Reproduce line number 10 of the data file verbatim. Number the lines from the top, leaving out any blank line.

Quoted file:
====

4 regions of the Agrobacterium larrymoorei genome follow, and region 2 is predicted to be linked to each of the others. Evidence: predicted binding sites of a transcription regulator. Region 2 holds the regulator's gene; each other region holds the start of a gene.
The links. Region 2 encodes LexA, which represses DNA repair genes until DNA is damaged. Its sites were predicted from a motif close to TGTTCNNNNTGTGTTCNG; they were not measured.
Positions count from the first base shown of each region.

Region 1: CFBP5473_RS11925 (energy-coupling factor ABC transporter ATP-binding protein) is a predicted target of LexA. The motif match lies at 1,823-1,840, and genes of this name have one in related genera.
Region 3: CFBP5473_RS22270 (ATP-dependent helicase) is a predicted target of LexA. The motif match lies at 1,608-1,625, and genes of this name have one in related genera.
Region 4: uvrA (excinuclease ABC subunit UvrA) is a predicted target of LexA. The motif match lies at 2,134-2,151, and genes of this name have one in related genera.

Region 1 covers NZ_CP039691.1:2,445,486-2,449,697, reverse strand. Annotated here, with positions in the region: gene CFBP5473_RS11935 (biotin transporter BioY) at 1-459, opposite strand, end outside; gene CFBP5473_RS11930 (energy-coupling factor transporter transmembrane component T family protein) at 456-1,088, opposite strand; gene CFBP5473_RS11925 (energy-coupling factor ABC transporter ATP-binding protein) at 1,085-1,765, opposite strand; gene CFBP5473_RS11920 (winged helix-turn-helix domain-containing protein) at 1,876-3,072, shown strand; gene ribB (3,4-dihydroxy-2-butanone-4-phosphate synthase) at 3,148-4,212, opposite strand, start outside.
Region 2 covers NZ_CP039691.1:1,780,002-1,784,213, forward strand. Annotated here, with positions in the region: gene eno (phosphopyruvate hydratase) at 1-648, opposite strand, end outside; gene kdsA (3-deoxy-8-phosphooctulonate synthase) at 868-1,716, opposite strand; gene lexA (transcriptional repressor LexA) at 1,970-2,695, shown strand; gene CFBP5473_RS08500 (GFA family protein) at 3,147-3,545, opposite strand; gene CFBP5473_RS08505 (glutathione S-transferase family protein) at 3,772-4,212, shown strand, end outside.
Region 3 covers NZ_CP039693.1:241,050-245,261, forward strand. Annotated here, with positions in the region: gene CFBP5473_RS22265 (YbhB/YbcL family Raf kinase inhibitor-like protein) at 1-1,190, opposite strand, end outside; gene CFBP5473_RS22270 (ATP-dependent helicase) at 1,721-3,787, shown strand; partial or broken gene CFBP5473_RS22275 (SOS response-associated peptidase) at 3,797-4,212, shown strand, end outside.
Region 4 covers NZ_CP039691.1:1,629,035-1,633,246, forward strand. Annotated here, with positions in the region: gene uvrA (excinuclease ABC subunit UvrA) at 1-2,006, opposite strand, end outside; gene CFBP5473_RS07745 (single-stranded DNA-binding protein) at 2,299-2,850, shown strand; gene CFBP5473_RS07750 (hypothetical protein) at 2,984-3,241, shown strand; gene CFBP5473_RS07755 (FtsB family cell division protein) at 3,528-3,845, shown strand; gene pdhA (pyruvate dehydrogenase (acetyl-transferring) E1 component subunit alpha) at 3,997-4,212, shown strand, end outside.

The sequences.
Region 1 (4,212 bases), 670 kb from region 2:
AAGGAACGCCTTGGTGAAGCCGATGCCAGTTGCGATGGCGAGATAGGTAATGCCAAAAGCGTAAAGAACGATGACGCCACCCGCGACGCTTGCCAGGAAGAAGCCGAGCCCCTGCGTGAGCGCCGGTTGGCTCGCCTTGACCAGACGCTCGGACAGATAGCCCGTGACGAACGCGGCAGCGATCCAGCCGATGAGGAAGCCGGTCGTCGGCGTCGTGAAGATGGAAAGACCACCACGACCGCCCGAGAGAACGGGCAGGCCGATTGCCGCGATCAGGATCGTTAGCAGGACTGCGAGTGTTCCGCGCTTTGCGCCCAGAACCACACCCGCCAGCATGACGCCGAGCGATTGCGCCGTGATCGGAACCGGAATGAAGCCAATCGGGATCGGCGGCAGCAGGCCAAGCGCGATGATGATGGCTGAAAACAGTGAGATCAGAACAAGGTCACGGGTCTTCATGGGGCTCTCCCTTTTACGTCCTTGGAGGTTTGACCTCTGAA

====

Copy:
Region 4 covers NZ_CP039691.1:1,629,035-1,633,246, forward strand. Annotated here, with positions in the region: gene uvrA (excinuclease ABC subunit UvrA) at 1-2,006, opposite strand, end outside; gene CFBP5473_RS07745 (single-stranded DNA-binding protein) at 2,299-2,850, shown strand; gene CFBP5473_RS07750 (hypothetical protein) at 2,984-3,241, shown strand; gene CFBP5473_RS07755 (FtsB family cell division protein) at 3,528-3,845, shown strand; gene pdhA (pyruvate dehydrogenase (acetyl-transferring) E1 component subunit alpha) at 3,997-4,212, shown strand, end outside.